Saturday, August 19, 2017
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Frontline Issue 96
frontline 96

Articles

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Mary de Paor on why it is vital too that disability services should be vigilant to the problem of bullying.

I recently learned about the devastating and continuing effects that a friend’s cyber bullying has had for a woman and her whole family. Several years ago, Susan (not her real name) began to complain about ‘not nice’ texts and online messages she was receiving from a longtime friend (here called Anne). Both young women have moderate intellectual disabilities. Her mother suggested that Susan should delete the messages and tell Anne that she didn’t like them. But the problem persisted to Susan’s growing distress. Eventually her parents saw some of the vindictive emails, and belittling, taunting texts and voice messages...

by Cormac Cahill

Following on from the success of Inclusion Ireland’s training calendar earlier in the year, we will be launching an Autumn/Winter calendar from September to January. Popular topics such as Making a Will, Decision Making, Finances, HIQA Standards, Advocacy and Sexual Relationships will be included. We will also beginning Media Training for people interested in this area. As with all of Inclusion Ireland’s training, members enjoy preferential rates and first option to book over members of the public. The training will be taking place across Ireland and more information will be posted on www.inclusionireland.ie/content/page/training and via our Facebook and Twitter pages.

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Fiona Hayden explains the recent changes to charges for medical card prescriptions & their implications for the families of those with an intellectual disability.

Access to healthcare and medicines is an important, and sometimes worrying, issue for people with intellectual disabilities. The introduction and subsequent increases in the...

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by Stephen Kealy

Stephen Kealy

Intellectual disability is a well-researched field of study, generating a considerable number of references in any Google search. What is always challenging is converting research to practice. There is also considerable work completed on the added value to the person with an intellectual disability moving from institutional settings to live in the community, as well as the importance of keeping housing solutions—as far as possible—individualised, to maximise the benefits for the person. Yet some services supported by the HSE have paid insufficient attention to what is known to work for people seeking a better life with all the added benefits for their health and wellbeing...

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Colin Griffiths, Trinity College Dublin School of Nursing and Midwifery gives us our first overview of the IASSIDD in Vienna this year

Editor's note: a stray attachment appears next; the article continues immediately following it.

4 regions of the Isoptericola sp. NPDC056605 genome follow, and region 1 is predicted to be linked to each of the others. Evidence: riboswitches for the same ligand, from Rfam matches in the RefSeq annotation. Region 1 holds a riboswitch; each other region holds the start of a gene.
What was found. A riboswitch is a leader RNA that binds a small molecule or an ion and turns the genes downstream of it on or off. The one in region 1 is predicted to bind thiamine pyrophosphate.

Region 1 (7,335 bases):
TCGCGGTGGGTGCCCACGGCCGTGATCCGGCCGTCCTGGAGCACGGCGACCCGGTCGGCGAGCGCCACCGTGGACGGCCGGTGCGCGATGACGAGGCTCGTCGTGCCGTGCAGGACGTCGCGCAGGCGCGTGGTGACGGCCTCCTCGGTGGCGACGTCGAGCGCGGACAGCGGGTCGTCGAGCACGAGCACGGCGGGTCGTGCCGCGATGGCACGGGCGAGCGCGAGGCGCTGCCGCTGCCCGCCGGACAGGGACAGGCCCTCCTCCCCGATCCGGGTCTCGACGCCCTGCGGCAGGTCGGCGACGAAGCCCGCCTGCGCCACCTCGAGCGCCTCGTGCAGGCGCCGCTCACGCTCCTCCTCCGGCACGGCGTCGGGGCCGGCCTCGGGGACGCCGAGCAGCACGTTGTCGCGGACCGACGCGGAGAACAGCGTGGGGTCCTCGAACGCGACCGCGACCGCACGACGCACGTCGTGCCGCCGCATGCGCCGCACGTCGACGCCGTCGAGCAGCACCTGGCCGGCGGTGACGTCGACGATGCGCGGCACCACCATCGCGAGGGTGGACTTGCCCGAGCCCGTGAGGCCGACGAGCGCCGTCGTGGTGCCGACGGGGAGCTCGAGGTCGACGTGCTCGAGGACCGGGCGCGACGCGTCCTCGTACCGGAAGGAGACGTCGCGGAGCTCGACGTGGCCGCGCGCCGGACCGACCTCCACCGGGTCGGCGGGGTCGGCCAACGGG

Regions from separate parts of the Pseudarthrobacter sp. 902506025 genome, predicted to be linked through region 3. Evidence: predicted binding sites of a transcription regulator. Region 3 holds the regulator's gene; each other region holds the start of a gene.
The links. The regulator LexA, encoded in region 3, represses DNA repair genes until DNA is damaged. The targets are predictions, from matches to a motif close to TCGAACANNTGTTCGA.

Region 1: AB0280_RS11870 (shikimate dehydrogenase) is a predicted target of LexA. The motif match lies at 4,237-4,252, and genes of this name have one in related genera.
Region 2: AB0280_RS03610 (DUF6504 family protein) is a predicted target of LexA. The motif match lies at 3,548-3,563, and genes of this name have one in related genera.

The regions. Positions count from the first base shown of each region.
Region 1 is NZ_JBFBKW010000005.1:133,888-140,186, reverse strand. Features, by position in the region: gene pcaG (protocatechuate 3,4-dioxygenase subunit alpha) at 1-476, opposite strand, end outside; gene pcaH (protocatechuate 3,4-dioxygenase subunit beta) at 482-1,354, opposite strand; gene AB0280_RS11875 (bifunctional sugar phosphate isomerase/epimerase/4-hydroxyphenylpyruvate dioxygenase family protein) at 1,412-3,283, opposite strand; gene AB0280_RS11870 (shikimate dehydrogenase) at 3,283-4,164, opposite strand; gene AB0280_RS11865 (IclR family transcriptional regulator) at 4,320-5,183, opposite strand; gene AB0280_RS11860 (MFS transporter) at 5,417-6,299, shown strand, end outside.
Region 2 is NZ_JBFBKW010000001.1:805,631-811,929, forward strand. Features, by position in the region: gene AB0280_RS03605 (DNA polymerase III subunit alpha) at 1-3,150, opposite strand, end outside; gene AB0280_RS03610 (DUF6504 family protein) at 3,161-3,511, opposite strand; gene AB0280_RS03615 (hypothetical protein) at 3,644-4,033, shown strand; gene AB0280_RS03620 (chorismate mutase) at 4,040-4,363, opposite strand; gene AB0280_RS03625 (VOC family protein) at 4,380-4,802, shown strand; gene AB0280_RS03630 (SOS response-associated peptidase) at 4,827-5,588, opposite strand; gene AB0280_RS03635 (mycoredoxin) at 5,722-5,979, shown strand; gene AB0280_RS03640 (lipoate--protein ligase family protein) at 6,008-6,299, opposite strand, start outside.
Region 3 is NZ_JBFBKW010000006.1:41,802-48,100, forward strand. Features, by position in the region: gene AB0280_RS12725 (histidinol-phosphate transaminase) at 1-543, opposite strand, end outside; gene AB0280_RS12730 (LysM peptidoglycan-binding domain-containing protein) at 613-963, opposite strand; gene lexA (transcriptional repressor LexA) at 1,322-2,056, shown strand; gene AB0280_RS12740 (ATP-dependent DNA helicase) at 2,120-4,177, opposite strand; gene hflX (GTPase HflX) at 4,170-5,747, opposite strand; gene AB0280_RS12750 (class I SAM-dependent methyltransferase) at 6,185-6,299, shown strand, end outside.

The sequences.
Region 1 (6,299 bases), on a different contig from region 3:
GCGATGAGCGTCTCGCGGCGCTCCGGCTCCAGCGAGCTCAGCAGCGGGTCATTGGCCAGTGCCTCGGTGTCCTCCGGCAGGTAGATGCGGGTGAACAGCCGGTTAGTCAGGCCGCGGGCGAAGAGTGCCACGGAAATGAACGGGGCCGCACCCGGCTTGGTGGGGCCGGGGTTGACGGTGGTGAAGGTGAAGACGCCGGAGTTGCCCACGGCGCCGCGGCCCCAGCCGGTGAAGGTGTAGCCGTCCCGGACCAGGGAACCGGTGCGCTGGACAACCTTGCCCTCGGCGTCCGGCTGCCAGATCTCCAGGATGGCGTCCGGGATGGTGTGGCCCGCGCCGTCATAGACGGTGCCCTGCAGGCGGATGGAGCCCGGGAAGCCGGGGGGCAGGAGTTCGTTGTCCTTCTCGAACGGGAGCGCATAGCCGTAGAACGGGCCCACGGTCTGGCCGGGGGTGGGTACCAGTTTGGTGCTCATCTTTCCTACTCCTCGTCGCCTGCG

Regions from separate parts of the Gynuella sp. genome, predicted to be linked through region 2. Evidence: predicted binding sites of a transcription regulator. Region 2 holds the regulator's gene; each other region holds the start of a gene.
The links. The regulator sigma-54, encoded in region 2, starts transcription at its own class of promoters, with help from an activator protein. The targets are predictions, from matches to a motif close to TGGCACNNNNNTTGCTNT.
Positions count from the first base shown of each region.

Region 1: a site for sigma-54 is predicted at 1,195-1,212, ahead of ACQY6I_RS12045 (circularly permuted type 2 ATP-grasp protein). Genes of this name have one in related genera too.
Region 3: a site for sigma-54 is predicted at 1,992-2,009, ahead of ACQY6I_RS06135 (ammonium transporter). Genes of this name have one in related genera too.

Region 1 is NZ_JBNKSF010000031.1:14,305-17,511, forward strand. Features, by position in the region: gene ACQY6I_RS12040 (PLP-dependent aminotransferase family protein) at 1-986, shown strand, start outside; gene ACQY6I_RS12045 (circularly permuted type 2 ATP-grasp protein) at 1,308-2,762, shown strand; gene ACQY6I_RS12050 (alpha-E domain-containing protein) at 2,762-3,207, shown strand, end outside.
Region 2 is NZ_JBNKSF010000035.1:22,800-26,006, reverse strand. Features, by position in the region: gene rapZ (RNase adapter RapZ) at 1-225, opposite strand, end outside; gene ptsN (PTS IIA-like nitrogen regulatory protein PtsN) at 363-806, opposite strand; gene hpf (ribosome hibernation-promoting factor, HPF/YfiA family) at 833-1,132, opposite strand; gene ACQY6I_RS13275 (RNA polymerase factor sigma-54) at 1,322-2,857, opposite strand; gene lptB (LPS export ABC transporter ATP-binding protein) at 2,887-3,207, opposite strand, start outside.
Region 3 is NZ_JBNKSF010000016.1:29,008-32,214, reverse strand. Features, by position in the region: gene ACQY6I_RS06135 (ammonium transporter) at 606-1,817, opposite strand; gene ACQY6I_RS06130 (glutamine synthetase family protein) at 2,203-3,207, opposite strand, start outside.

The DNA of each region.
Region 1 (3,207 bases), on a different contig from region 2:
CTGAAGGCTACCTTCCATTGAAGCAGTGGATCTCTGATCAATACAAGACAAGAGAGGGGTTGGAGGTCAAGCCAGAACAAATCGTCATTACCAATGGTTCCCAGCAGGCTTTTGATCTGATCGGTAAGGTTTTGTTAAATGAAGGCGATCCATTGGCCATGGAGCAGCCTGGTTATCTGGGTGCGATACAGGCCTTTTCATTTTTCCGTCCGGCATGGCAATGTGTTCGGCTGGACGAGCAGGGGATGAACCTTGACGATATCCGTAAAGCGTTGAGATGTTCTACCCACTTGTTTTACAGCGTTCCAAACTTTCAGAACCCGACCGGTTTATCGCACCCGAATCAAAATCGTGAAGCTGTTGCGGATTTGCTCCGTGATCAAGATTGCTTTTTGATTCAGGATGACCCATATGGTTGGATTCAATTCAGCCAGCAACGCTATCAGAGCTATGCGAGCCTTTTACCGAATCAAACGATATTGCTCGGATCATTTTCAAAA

IASSIDD is the premier scientific grouping that is dedicated to researching, and thereby improving, the lives of people with intellectual and developmental disability. Various...

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Marc Leech, Thomas Nugent, Kevin Brady, Pat Reid, Carmel Farrell, Linda McGee, Triona Maloney, Cassandra Farrell, Breda McHugh, Joe Mimnagh, Francis O'Brien, Phillip Gray Photo By Shelley Corcoran www.shelleycorcoran-photography.com

St Christopher’s Services (Longford) and their theatre group ‘The Green Shoots’ have come second in the AbleVision International short film festival which was held in Drogheda on 29 March 2014 in the Droichead Arts Centre. Films from as far as Argentina, Ethiopia, England and even further reached the final nineteen. Brighton in England was the eventual winner with their production of ‘The Sea’, so it was a great honour for ‘Green Shoots’ to come second in such a fantastic line-up of short films...

by Elizabeth Flynn

In two separate areas of South Dublin in the early 1980’s, two young women were not to know how their paths would soon cross. Young adult newly-wed life began for them as next door neighbours in the leafy suburb of Killiney - fresh-faced, youthful and above all, full of expectation. They both were instantly attracted to each other and friendship was a given. Easy smiles, merry laughs soon led to chat about life plans. They were created to be friends. Laughter was so much their sound...

Gordon Jeyes, Chief Executive, Tusla, explains the new dedicated state agency responsible for improving wellbeing and outcomes for children

They say that the road’s never easy to a place worth going! Establishing a brand new Agency and championing reform at a time of financial restraint and recruitment restriction has been challenging. Finally, on 1 January, 2014, the Child and Family Agency became an independent legal entity, comprising the former Children & Family Services of the HSE, the Family Support Agency and the National Educational Welfare Board, as well as a range of services responding to domestic, sexual and gender-based violence...